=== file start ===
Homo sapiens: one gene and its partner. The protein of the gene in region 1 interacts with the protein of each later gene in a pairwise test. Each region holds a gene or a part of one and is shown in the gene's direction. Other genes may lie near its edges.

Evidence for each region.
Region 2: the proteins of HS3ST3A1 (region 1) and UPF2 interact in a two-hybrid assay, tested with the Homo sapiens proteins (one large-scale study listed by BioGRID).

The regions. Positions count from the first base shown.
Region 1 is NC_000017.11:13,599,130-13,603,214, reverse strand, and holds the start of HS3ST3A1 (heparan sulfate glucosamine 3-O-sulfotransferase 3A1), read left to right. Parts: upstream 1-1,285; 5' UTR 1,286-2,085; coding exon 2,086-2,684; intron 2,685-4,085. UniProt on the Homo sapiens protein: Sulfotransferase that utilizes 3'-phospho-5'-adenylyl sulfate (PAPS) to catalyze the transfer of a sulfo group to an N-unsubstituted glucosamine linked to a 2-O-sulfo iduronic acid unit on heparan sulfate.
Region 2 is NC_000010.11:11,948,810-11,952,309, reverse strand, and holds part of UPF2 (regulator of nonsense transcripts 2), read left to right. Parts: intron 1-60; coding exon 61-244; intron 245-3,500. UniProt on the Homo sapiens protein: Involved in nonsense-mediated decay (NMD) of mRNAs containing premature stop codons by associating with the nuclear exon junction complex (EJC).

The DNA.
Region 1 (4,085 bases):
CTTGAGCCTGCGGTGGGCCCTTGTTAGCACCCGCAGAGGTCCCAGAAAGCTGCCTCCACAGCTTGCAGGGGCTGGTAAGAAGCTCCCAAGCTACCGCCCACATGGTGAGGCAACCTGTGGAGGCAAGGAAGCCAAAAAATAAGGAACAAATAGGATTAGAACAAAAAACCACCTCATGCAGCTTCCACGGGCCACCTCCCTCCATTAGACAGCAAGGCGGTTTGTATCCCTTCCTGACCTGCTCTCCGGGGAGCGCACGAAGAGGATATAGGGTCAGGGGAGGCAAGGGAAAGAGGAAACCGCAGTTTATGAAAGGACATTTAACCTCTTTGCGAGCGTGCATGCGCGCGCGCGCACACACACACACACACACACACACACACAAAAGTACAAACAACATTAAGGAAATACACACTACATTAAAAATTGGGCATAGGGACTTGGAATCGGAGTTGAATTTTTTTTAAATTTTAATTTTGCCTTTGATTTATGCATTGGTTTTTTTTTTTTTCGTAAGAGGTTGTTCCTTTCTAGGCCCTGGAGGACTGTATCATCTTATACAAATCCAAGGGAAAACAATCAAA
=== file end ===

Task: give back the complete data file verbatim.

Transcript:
Homo sapiens: one gene and its partner. The protein of the gene in region 1 interacts with the protein of each later gene in a pairwise test. Each region holds a gene or a part of one and is shown in the gene's direction. Other genes may lie near its edges.

Evidence for each region.
Region 2: the proteins of HS3ST3A1 (region 1) and UPF2 interact in a two-hybrid assay, tested with the Homo sapiens proteins (one large-scale study listed by BioGRID).

The regions. Positions count from the first base shown.
Region 1 is NC_000017.11:13,599,130-13,603,214, reverse strand, and holds the start of HS3ST3A1 (heparan sulfate glucosamine 3-O-sulfotransferase 3A1), read left to right. Parts: upstream 1-1,285; 5' UTR 1,286-2,085; coding exon 2,086-2,684; intron 2,685-4,085. UniProt on the Homo sapiens protein: Sulfotransferase that utilizes 3'-phospho-5'-adenylyl sulfate (PAPS) to catalyze the transfer of a sulfo group to an N-unsubstituted glucosamine linked to a 2-O-sulfo iduronic acid unit on heparan sulfate.
Region 2 is NC_000010.11:11,948,810-11,952,309, reverse strand, and holds part of UPF2 (regulator of nonsense transcripts 2), read left to right. Parts: intron 1-60; coding exon 61-244; intron 245-3,500. UniProt on the Homo sapiens protein: Involved in nonsense-mediated decay (NMD) of mRNAs containing premature stop codons by associating with the nuclear exon junction complex (EJC).

The DNA.
Region 1 (4,085 bases):
CTTGAGCCTGCGGTGGGCCCTTGTTAGCACCCGCAGAGGTCCCAGAAAGCTGCCTCCACAGCTTGCAGGGGCTGGTAAGAAGCTCCCAAGCTACCGCCCACATGGTGAGGCAACCTGTGGAGGCAAGGAAGCCAAAAAATAAGGAACAAATAGGATTAGAACAAAAAACCACCTCATGCAGCTTCCACGGGCCACCTCCCTCCATTAGACAGCAAGGCGGTTTGTATCCCTTCCTGACCTGCTCTCCGGGGAGCGCACGAAGAGGATATAGGGTCAGGGGAGGCAAGGGAAAGAGGAAACCGCAGTTTATGAAAGGACATTTAACCTCTTTGCGAGCGTGCATGCGCGCGCGCGCACACACACACACACACACACACACACACAAAAGTACAAACAACATTAAGGAAATACACACTACATTAAAAATTGGGCATAGGGACTTGGAATCGGAGTTGAATTTTTTTTAAATTTTAATTTTGCCTTTGATTTATGCATTGGTTTTTTTTTTTTTCGTAAGAGGTTGTTCCTTTCTAGGCCCTGGAGGACTGTATCATCTTATACAAATCCAAGGGAAAACAATCAAA